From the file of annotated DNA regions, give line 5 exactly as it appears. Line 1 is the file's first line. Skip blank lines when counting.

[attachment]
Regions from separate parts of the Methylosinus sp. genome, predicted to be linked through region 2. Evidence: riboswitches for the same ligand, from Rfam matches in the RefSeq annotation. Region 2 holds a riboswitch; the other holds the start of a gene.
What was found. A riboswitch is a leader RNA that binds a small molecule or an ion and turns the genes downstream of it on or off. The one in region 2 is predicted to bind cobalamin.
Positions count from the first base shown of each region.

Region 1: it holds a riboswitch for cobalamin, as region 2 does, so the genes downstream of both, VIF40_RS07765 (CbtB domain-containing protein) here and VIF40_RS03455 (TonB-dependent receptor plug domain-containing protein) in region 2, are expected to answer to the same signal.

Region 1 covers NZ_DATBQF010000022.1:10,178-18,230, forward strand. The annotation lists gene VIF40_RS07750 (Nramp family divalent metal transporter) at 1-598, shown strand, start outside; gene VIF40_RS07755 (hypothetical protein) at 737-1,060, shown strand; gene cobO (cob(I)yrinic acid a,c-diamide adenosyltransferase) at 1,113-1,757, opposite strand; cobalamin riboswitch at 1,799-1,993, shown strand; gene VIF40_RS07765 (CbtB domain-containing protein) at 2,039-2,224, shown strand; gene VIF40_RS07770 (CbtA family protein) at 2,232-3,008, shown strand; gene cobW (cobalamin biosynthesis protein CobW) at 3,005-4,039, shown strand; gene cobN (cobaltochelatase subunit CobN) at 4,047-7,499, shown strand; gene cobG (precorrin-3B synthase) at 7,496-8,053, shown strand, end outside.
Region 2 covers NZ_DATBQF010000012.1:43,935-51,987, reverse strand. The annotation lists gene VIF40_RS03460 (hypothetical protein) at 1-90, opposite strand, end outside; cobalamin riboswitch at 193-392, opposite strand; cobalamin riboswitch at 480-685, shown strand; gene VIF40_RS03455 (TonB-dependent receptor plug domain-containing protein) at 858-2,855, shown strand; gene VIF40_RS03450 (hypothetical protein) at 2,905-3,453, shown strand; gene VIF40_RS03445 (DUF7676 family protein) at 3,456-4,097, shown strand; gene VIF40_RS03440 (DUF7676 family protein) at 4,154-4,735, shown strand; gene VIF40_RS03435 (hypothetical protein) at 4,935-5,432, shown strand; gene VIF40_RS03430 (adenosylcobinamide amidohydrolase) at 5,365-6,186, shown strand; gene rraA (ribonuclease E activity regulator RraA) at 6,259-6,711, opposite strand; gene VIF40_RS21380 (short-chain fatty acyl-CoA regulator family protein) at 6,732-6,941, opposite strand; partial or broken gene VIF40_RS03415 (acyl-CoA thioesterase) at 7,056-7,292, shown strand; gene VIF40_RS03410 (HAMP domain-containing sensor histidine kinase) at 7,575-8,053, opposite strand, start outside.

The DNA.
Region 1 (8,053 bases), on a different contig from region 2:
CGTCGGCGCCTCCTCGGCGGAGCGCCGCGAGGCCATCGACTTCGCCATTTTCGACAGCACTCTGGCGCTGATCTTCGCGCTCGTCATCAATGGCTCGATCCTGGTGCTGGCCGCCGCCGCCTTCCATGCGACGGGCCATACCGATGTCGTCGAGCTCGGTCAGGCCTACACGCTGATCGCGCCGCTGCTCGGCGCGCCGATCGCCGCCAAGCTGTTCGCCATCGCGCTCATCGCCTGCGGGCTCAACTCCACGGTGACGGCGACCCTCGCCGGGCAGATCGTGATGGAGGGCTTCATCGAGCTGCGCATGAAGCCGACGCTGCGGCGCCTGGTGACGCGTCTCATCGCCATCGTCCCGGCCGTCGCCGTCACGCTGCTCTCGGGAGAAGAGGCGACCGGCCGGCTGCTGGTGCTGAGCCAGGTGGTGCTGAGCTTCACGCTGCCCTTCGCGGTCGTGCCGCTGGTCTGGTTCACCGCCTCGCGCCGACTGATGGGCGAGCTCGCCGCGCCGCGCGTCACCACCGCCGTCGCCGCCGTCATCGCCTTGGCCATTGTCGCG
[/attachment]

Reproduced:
Region 1 covers NZ_DATBQF010000022.1:10,178-18,230, forward strand. The annotation lists gene VIF40_RS07750 (Nramp family divalent metal transporter) at 1-598, shown strand, start outside; gene VIF40_RS07755 (hypothetical protein) at 737-1,060, shown strand; gene cobO (cob(I)yrinic acid a,c-diamide adenosyltransferase) at 1,113-1,757, opposite strand; cobalamin riboswitch at 1,799-1,993, shown strand; gene VIF40_RS07765 (CbtB domain-containing protein) at 2,039-2,224, shown strand; gene VIF40_RS07770 (CbtA family protein) at 2,232-3,008, shown strand; gene cobW (cobalamin biosynthesis protein CobW) at 3,005-4,039, shown strand; gene cobN (cobaltochelatase subunit CobN) at 4,047-7,499, shown strand; gene cobG (precorrin-3B synthase) at 7,496-8,053, shown strand, end outside.